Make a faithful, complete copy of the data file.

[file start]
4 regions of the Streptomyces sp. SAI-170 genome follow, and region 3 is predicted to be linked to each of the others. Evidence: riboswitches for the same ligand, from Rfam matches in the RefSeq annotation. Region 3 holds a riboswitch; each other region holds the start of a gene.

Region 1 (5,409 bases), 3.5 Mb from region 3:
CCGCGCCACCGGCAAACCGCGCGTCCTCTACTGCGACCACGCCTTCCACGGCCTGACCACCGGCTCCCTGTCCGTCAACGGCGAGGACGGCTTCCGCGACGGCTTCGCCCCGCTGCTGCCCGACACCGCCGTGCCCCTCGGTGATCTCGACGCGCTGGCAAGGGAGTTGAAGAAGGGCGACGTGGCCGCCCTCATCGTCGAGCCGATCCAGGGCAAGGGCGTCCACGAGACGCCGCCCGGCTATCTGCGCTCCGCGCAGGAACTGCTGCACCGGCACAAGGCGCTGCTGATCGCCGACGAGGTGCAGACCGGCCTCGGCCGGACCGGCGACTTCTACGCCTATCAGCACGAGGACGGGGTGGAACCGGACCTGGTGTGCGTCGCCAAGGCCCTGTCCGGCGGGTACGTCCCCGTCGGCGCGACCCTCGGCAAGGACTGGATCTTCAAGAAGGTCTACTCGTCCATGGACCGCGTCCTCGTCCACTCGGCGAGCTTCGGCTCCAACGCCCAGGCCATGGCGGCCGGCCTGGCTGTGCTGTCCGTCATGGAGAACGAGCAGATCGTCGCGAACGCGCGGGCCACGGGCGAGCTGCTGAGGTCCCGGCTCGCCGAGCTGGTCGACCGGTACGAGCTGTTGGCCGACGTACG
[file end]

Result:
4 regions of the Streptomyces sp. SAI-170 genome follow, and region 3 is predicted to be linked to each of the others. Evidence: riboswitches for the same ligand, from Rfam matches in the RefSeq annotation. Region 3 holds a riboswitch; each other region holds the start of a gene.

Region 1 (5,409 bases), 3.5 Mb from region 3:
CCGCGCCACCGGCAAACCGCGCGTCCTCTACTGCGACCACGCCTTCCACGGCCTGACCACCGGCTCCCTGTCCGTCAACGGCGAGGACGGCTTCCGCGACGGCTTCGCCCCGCTGCTGCCCGACACCGCCGTGCCCCTCGGTGATCTCGACGCGCTGGCAAGGGAGTTGAAGAAGGGCGACGTGGCCGCCCTCATCGTCGAGCCGATCCAGGGCAAGGGCGTCCACGAGACGCCGCCCGGCTATCTGCGCTCCGCGCAGGAACTGCTGCACCGGCACAAGGCGCTGCTGATCGCCGACGAGGTGCAGACCGGCCTCGGCCGGACCGGCGACTTCTACGCCTATCAGCACGAGGACGGGGTGGAACCGGACCTGGTGTGCGTCGCCAAGGCCCTGTCCGGCGGGTACGTCCCCGTCGGCGCGACCCTCGGCAAGGACTGGATCTTCAAGAAGGTCTACTCGTCCATGGACCGCGTCCTCGTCCACTCGGCGAGCTTCGGCTCCAACGCCCAGGCCATGGCGGCCGGCCTGGCTGTGCTGTCCGTCATGGAGAACGAGCAGATCGTCGCGAACGCGCGGGCCACGGGCGAGCTGCTGAGGTCCCGGCTCGCCGAGCTGGTCGACCGGTACGAGCTGTTGGCCGACGTACG